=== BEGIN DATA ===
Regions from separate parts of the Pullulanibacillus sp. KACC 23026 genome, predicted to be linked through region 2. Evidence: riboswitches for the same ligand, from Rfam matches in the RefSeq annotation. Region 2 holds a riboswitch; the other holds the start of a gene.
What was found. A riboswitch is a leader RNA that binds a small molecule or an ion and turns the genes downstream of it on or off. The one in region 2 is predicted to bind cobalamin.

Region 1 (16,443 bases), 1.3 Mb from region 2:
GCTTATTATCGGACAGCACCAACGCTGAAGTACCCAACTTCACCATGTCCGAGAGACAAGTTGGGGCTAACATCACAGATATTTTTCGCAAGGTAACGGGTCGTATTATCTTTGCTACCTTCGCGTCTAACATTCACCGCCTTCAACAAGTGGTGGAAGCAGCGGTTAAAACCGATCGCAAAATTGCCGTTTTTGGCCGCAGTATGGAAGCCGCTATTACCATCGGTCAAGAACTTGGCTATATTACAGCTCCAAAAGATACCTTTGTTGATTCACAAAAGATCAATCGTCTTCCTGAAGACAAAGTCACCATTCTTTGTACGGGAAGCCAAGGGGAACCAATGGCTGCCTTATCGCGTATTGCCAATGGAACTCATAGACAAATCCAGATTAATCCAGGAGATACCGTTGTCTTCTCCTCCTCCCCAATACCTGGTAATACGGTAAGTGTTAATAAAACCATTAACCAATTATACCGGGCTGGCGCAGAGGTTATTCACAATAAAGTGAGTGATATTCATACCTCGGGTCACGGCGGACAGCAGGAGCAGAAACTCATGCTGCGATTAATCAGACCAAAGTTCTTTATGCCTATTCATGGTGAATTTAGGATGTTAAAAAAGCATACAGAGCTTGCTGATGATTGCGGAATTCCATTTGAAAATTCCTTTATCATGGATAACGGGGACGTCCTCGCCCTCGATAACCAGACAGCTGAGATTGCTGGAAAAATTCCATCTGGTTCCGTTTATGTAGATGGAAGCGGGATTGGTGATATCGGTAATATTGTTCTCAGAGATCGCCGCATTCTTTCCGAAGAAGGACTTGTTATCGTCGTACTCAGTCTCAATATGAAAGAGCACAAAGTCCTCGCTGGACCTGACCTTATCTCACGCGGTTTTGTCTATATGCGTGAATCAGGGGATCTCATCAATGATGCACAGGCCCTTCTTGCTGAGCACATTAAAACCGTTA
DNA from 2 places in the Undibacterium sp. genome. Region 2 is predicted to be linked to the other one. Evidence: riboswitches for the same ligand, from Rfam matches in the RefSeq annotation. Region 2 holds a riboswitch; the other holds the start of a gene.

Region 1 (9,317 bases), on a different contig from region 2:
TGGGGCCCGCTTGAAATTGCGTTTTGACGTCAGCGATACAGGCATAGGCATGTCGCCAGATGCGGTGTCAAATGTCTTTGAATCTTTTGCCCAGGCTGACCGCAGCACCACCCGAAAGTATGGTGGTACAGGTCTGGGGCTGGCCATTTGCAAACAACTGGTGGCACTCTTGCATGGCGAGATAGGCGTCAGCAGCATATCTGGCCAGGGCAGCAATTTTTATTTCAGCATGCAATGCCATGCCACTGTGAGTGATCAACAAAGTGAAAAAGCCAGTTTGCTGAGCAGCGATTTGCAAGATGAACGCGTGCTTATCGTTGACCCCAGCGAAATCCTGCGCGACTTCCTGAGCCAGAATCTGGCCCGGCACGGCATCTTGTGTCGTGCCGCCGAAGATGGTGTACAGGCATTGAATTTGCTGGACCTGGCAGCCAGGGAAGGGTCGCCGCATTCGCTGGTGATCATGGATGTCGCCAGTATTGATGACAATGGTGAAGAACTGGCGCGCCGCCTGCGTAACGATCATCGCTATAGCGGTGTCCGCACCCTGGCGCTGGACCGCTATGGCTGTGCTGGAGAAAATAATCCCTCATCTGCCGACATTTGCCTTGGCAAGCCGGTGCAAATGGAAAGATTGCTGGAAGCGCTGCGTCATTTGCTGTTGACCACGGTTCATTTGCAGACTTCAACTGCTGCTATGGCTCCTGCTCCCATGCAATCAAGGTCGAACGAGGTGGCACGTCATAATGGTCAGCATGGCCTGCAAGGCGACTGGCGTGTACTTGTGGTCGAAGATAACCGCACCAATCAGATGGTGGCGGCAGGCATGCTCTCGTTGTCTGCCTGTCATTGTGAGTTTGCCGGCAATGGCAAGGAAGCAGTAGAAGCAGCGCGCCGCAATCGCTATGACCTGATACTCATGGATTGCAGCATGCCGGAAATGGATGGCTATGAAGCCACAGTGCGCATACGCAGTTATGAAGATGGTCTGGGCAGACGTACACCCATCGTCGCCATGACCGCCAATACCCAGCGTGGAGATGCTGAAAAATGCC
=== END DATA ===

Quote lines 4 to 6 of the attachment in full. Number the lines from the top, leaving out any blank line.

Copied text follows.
GCTTATTATCGGACAGCACCAACGCTGAAGTACCCAACTTCACCATGTCCGAGAGACAAGTTGGGGCTAACATCACAGATATTTTTCGCAAGGTAACGGGTCGTATTATCTTTGCTACCTTCGCGTCTAACATTCACCGCCTTCAACAAGTGGTGGAAGCAGCGGTTAAAACCGATCGCAAAATTGCCGTTTTTGGCCGCAGTATGGAAGCCGCTATTACCATCGGTCAAGAACTTGGCTATATTACAGCTCCAAAAGATACCTTTGTTGATTCACAAAAGATCAATCGTCTTCCTGAAGACAAAGTCACCATTCTTTGTACGGGAAGCCAAGGGGAACCAATGGCTGCCTTATCGCGTATTGCCAATGGAACTCATAGACAAATCCAGATTAATCCAGGAGATACCGTTGTCTTCTCCTCCTCCCCAATACCTGGTAATACGGTAAGTGTTAATAAAACCATTAACCAATTATACCGGGCTGGCGCAGAGGTTATTCACAATAAAGTGAGTGATATTCATACCTCGGGTCACGGCGGACAGCAGGAGCAGAAACTCATGCTGCGATTAATCAGACCAAAGTTCTTTATGCCTATTCATGGTGAATTTAGGATGTTAAAAAAGCATACAGAGCTTGCTGATGATTGCGGAATTCCATTTGAAAATTCCTTTATCATGGATAACGGGGACGTCCTCGCCCTCGATAACCAGACAGCTGAGATTGCTGGAAAAATTCCATCTGGTTCCGTTTATGTAGATGGAAGCGGGATTGGTGATATCGGTAATATTGTTCTCAGAGATCGCCGCATTCTTTCCGAAGAAGGACTTGTTATCGTCGTACTCAGTCTCAATATGAAAGAGCACAAAGTCCTCGCTGGACCTGACCTTATCTCACGCGGTTTTGTCTATATGCGTGAATCAGGGGATCTCATCAATGATGCACAGGCCCTTCTTGCTGAGCACATTAAAACCGTTA
DNA from 2 places in the Undibacterium sp. genome. Region 2 is predicted to be linked to the other one. Evidence: riboswitches for the same ligand, from Rfam matches in the RefSeq annotation. Region 2 holds a riboswitch; the other holds the start of a gene.

Region 1 (9,317 bases), on a different contig from region 2: